Jimmy gave us free reign of the morning, so we started up the diesel and powered the boat over to the calm waters of Horseshoe Reef where we again dropped anchor between a half dozen large catamarans. We packed up the inflatable dinghy with our snorkeling gear and headed to a tiny beach about a thousand feet away for some sea life watching, though the snorkeling was shallow and I saw nothing spectacular as I kicked my way around in the currents. Noticing the tide rising, I turned back for the beach and laid in the sun next to the dinghy to ensure it didn't float away in the ocean as we all swam distracted. About an hour later José, Chris, and Rory joined me and we cast off from the sand, heading back towards our sailboat. It was on the way out of the tiny channel that we saw a gigantic sea turtle off the bow of the dinghy, bobbing in the water and extending its head up to check out the surroundings.
Back on board we cleaned up the boat before gathering below deck and going over the charts for our day. With it being only the second day of doing chart navigations it did take us a few minutes to get back in the swing of things, but we eventually figured out that we'd cover 3.5 miles at a 240 degree heading before changing to a port tack and following a 175 degree heading another 3 miles south towards Petite St. Vincent. The waters were relatively calm today, and we maintained a straight course with consistent 14-16 knot winds. José was at the helm for the majority before I took over, and about a mile out from our intended destination we turned to irons (straight into the wind) and briefed for what would be Man OverBoard exercises. I was the first to sail us through the MOB procedure, and having not physically done it in the last 10+ years, didn't exactly nail it the first time. Of the four of us, Chris had the hardest time with the maneuvering, but in the end she got it close enough for government work, and we sailed on. I took back over behind the wheel and Jimmy gave me few directions other than where we were anchoring for the night as I sailed us there over the next half hour or so. I suppose it silently means good things that he's had me at the helm at the end of our sails for 2 of the last 3 nights.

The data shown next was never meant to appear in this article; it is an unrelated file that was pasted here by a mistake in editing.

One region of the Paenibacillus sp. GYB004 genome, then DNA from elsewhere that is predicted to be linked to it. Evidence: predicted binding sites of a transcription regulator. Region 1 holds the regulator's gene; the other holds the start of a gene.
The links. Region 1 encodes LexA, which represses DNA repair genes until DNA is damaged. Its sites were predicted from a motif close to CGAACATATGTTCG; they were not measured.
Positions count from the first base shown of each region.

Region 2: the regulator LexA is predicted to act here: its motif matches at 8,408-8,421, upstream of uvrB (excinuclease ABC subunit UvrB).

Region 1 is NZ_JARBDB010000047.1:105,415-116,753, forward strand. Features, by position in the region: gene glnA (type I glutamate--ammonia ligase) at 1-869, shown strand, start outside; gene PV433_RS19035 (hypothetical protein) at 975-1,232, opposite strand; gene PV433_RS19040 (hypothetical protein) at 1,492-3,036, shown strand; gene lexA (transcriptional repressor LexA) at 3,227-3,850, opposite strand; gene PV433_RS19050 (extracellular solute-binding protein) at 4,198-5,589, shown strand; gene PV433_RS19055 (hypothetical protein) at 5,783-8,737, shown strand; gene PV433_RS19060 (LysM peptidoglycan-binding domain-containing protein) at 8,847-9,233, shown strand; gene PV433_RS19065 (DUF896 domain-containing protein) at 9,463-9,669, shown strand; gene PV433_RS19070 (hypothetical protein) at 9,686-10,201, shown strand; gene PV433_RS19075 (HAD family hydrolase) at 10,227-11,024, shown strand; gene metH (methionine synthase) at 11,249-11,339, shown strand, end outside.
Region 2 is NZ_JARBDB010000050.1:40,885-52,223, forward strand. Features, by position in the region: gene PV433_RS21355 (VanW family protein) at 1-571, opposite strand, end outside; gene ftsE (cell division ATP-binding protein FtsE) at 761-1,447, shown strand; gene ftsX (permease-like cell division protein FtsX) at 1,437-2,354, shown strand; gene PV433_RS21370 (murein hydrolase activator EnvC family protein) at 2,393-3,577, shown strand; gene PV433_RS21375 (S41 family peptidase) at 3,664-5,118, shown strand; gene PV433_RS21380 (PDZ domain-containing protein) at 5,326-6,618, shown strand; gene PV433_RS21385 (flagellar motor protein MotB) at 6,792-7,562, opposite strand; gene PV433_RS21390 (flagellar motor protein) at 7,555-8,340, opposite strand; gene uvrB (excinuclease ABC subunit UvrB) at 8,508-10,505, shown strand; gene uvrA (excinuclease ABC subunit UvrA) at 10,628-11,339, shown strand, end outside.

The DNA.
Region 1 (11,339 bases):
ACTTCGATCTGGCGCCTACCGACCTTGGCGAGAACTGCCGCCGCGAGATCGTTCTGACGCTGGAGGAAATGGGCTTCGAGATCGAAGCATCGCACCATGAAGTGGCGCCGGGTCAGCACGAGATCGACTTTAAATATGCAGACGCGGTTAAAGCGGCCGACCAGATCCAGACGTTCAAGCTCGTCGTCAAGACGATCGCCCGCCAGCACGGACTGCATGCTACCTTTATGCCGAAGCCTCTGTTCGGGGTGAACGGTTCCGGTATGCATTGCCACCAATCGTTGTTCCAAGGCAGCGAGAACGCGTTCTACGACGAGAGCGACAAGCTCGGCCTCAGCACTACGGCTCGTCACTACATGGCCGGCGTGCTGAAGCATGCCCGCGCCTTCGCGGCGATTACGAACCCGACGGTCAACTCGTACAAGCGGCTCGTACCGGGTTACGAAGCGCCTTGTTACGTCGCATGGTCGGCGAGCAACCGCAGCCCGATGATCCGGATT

We meandered our way into a shallow reef no more than 200 feet off the shores of Petite St. Vincent, a private island owned by a rich man in Texas. There's a bar, restaurant, and very expensive hotel on the island, with rooms costing upwards of $1,500/night. The island is probably only a half mile long, covered in green vegetation and a few dozen palm trees along the beaches. It's incredibly picturesque, and noticeably surrounded by sea turtles swimming in the currents offshore. As Rory and José ventured out in the dinghy in search of fish to catch, Jimmy and I talked for a long while about my desire to take a boat across the ocean alone. I was somewhat hesitant to bring it up at first, but we spoke seriously about it, the time it'd take, and what would be involved in preparing a boat for it. Thankfully by finances alone I won't be ready to seriously consider buying a boat until late next spring so there's plenty of time for more research and studying. Conversation drifted in other directions as we watched two more 60+ foot catamarans drop anchor nearby to us, each charter flying French flags and carrying large vacationing American families. For dinner we cooked cheeseburgers on the gas stove (by we I mean Chris) and she prepared a great salad alongside it while José provided the wine. The five of us sat on deck in the cockpit, and I played one of my favorite live John Mayer albums on the boat's sound system as we dined and the sun set. As dusk passed we were again left with an incredible sky, speckled with stars from light years away that are beautifully visible to the naked eye.
There are some stresses that come sign sailing like this, with other people learning alongside that I think hinder the ability to learn and retain information, but it's something I'm doing my best to work through. Though I've sailed in the past, the hands on experience of maneuvering Mango is invaluable to my desire to become a better sailor. Tomorrow we will work on more drills and sail a little ways north back to Union Island, as Petite St. Vincent is as far south as we'll sail on this win-driven journey through the Grenadines.